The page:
‘Broad Support’ for Increasing Renewable Energy in Wisconsin
MADISON, Wis. – Thirty percent of the electricity in Wisconsin would be generated by renewable sources by 2030 under a plan called the Wisconsin Renewable Energy Act, introduced this week by four members of the state Legislature.
The state now is on track for 10 percent renewable energy by 2015.
Keith Reopelle, senior policy director for the environmental group Clean Wisconsin, cited broad public support for this proposal, LRB 4320/1.
“No matter what part of the state you look at, or whether it’s men or women or even whether it’s Democrats or Republicans or independents,” he said, “the public does overwhelmingly support investment in clean energy, developing more clean energy and becoming less reliant on fossil fuels.”
Reopelle admitted it will be a tough fight to get the proposal through the current state Legislature, but pointed out that Wisconsin still sends more than $12 billion out of state every year to import fossil fuels. He said arguments that mandating more renewable-energy resources will drive electricity prices up don’t hold water.
“The only correlation between states with stronger renewable-energy standards and electricity prices is that those states with the renewable-energy standards have lower electricity prices,” he said. “I’m not saying it’s a cause-and-effect thing, but it certainly does strongly make the point that just because you have a stronger renewable-electricity standard does not mean you’re going to have higher rates.”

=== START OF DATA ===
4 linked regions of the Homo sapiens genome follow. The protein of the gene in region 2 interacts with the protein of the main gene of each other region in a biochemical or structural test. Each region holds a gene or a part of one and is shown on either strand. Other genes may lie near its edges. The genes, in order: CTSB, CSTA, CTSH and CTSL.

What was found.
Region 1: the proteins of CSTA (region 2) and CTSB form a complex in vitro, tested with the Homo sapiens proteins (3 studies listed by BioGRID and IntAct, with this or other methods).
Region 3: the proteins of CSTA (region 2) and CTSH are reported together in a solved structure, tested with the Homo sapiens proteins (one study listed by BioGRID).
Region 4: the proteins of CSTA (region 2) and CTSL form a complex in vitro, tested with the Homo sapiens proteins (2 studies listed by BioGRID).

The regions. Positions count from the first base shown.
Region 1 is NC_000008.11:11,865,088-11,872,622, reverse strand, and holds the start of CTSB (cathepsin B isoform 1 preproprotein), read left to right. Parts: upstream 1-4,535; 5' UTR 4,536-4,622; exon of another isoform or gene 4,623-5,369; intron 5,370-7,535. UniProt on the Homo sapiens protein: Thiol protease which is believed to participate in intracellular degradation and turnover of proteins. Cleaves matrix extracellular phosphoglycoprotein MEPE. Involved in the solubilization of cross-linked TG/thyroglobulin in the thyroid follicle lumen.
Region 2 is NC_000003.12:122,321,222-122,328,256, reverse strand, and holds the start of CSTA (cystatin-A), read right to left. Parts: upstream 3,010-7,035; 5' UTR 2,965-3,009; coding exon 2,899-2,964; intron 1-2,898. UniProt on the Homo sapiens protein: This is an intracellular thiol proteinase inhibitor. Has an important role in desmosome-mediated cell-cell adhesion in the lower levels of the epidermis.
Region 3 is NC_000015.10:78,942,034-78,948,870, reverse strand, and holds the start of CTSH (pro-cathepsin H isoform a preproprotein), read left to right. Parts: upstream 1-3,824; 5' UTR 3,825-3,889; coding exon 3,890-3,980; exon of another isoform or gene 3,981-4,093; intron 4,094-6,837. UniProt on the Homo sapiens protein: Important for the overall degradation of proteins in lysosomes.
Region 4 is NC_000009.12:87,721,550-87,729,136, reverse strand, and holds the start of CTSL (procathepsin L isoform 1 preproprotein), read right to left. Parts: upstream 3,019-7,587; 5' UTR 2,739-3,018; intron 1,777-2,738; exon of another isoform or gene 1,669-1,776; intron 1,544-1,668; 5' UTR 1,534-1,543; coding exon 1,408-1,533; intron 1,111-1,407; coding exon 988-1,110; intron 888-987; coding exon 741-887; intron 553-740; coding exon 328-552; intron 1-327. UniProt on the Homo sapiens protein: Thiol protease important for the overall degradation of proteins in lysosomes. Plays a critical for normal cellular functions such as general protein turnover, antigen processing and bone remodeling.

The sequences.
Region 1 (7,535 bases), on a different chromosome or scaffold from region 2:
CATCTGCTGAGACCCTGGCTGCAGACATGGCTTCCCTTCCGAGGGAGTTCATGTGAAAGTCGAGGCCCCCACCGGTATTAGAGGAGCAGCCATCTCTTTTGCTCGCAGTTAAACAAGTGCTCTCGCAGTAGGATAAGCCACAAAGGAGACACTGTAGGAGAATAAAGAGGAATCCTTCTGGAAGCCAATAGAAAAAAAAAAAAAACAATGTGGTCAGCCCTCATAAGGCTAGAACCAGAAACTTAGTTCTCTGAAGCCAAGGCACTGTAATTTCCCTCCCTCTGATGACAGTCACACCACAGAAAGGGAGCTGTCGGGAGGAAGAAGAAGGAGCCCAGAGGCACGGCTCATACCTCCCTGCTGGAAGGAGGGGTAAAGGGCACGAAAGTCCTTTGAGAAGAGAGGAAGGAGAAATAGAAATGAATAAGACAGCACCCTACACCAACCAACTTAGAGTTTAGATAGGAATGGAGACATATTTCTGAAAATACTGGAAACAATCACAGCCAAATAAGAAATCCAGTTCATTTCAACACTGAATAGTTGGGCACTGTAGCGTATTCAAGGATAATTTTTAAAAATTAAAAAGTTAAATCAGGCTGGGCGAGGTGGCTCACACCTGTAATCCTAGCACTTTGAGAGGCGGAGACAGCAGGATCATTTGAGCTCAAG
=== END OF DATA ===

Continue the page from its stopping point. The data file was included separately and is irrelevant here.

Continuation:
Reopelle said upping the standard to 30 percent renewables by 2030 is not only an achievable goal but will make Wisconsin more attractive and competitive for families and businesses.
Reopelle said this proposal not only has obvious beneficial effects for the environment but will be a boon to the state’s economy as well.
“The clean-energy industry has been one of the fastest-growing sectors of the nation’s and the world’s economy for several years now,” he said, “and Wisconsin’s really been missing out on that economic growth. We’re falling behind, and it’s time we catch up.”
As the Environmental Protection Agency prepares to establish carbon pollution rules, Reopelle said it’s important for Wisconsin’s utility managers to take a serious look at reducing dependence on dirtier sources of energy.